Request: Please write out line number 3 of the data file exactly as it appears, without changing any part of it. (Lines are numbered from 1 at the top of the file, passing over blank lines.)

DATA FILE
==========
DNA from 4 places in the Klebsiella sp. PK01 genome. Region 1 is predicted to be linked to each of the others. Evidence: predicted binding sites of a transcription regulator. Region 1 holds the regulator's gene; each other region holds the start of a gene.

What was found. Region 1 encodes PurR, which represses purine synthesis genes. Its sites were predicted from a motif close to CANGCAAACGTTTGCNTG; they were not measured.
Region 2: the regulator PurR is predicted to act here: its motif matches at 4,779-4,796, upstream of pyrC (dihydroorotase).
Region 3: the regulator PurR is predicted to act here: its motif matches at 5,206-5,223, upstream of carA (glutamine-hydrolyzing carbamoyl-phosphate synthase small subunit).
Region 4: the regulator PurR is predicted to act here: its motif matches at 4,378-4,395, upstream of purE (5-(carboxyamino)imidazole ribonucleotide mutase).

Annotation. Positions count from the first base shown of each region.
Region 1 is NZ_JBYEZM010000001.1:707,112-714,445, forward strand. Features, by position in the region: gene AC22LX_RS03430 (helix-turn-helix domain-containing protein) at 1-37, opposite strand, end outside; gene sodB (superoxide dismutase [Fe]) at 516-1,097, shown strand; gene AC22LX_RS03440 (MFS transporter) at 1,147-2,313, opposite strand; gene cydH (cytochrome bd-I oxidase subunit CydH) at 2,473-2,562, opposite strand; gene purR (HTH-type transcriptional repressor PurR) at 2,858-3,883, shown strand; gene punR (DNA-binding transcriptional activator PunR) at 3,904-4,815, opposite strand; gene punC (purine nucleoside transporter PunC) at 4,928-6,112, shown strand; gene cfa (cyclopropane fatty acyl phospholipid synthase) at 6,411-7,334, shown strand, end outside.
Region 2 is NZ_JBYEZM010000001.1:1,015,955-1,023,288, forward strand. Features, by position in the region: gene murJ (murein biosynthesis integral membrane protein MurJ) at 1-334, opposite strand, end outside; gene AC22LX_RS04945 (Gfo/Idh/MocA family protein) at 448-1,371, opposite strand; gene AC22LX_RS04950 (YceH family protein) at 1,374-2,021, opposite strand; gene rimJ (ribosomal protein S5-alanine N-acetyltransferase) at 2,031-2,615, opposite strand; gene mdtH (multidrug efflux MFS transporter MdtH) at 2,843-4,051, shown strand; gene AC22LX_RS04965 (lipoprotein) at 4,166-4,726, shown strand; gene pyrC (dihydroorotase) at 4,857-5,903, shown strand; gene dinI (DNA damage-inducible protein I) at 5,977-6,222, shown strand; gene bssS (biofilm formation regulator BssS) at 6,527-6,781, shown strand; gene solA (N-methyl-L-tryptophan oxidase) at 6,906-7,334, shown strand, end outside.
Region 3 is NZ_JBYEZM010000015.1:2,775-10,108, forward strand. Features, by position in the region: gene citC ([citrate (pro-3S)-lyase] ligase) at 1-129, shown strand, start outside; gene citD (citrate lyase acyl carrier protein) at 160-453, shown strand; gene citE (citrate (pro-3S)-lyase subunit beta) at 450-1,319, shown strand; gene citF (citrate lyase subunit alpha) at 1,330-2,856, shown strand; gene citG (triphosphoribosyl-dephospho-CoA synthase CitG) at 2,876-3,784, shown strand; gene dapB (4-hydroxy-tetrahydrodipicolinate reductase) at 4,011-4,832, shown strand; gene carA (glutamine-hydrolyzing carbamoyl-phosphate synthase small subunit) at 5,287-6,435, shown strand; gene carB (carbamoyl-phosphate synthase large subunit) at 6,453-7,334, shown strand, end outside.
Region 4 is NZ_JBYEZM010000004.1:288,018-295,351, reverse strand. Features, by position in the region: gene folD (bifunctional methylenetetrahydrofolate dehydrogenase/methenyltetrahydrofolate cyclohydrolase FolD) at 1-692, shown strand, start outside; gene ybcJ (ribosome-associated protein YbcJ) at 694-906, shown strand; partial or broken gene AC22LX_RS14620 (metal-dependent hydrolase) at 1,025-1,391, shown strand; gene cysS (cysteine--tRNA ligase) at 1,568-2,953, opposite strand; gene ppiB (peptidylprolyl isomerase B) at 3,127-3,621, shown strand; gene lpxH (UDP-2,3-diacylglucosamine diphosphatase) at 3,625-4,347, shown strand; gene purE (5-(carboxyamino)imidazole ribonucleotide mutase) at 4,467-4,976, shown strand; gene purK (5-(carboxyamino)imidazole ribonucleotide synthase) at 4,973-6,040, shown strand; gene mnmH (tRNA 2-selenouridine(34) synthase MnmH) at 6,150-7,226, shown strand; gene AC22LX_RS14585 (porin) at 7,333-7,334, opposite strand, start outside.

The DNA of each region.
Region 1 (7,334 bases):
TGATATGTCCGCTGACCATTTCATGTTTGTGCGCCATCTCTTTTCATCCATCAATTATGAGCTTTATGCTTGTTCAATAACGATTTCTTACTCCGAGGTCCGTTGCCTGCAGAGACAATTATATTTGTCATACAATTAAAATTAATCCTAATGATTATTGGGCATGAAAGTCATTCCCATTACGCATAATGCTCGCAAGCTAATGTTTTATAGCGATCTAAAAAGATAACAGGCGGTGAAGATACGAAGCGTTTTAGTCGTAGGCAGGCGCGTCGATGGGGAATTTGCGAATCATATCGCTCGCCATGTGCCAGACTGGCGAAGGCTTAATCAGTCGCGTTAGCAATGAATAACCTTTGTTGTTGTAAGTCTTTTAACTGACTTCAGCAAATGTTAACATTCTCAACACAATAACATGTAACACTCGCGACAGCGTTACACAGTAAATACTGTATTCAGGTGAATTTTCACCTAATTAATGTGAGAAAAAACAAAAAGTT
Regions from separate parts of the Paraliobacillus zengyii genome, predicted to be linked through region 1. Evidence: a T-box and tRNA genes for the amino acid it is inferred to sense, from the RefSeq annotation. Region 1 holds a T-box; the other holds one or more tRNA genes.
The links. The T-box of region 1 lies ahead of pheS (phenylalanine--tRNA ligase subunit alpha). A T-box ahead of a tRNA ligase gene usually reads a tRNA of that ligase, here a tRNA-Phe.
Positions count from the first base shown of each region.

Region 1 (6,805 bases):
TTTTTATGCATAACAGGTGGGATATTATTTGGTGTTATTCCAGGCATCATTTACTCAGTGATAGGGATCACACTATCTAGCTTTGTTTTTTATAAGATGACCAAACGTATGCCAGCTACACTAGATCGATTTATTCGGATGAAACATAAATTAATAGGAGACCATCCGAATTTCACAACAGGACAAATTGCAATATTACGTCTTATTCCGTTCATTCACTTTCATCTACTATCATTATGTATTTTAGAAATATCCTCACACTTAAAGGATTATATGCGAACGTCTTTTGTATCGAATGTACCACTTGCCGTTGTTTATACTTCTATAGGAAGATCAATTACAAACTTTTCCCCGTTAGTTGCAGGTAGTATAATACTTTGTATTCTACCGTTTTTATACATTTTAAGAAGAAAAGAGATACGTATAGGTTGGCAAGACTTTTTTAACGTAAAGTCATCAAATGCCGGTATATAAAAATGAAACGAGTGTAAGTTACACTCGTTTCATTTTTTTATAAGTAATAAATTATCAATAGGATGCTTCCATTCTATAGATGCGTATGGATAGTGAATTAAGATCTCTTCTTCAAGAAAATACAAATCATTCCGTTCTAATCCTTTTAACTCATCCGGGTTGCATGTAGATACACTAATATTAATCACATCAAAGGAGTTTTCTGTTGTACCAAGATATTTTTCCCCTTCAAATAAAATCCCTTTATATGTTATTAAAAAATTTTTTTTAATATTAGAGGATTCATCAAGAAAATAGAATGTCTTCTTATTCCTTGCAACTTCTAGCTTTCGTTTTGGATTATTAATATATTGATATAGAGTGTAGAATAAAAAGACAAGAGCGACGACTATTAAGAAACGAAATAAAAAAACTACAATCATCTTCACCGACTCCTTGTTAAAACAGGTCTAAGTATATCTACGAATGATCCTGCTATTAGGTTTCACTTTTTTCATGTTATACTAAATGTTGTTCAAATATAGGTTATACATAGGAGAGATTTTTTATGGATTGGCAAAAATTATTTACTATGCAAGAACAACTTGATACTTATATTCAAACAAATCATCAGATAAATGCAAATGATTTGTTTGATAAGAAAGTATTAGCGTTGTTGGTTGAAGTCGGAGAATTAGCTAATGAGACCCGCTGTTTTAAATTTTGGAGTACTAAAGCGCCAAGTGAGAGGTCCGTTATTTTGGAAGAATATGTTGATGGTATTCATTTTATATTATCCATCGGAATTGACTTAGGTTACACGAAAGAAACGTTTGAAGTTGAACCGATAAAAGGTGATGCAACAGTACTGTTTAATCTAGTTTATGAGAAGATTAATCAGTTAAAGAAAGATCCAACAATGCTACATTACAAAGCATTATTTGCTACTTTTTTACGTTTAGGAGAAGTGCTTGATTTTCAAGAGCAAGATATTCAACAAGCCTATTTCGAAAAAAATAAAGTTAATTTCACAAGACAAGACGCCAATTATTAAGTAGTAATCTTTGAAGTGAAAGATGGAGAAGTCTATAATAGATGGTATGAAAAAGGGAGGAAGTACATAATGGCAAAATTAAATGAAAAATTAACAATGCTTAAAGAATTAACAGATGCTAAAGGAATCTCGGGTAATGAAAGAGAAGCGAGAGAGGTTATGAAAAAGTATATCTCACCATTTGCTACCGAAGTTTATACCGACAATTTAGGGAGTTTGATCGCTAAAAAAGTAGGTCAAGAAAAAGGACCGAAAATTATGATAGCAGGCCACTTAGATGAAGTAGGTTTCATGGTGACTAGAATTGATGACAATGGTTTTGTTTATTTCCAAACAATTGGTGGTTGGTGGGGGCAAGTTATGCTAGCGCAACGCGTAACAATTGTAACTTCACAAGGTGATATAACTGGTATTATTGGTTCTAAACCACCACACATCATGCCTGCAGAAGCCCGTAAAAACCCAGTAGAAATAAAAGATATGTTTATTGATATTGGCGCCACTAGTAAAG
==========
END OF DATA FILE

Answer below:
Region 2: the regulator PurR is predicted to act here: its motif matches at 4,779-4,796, upstream of pyrC (dihydroorotase).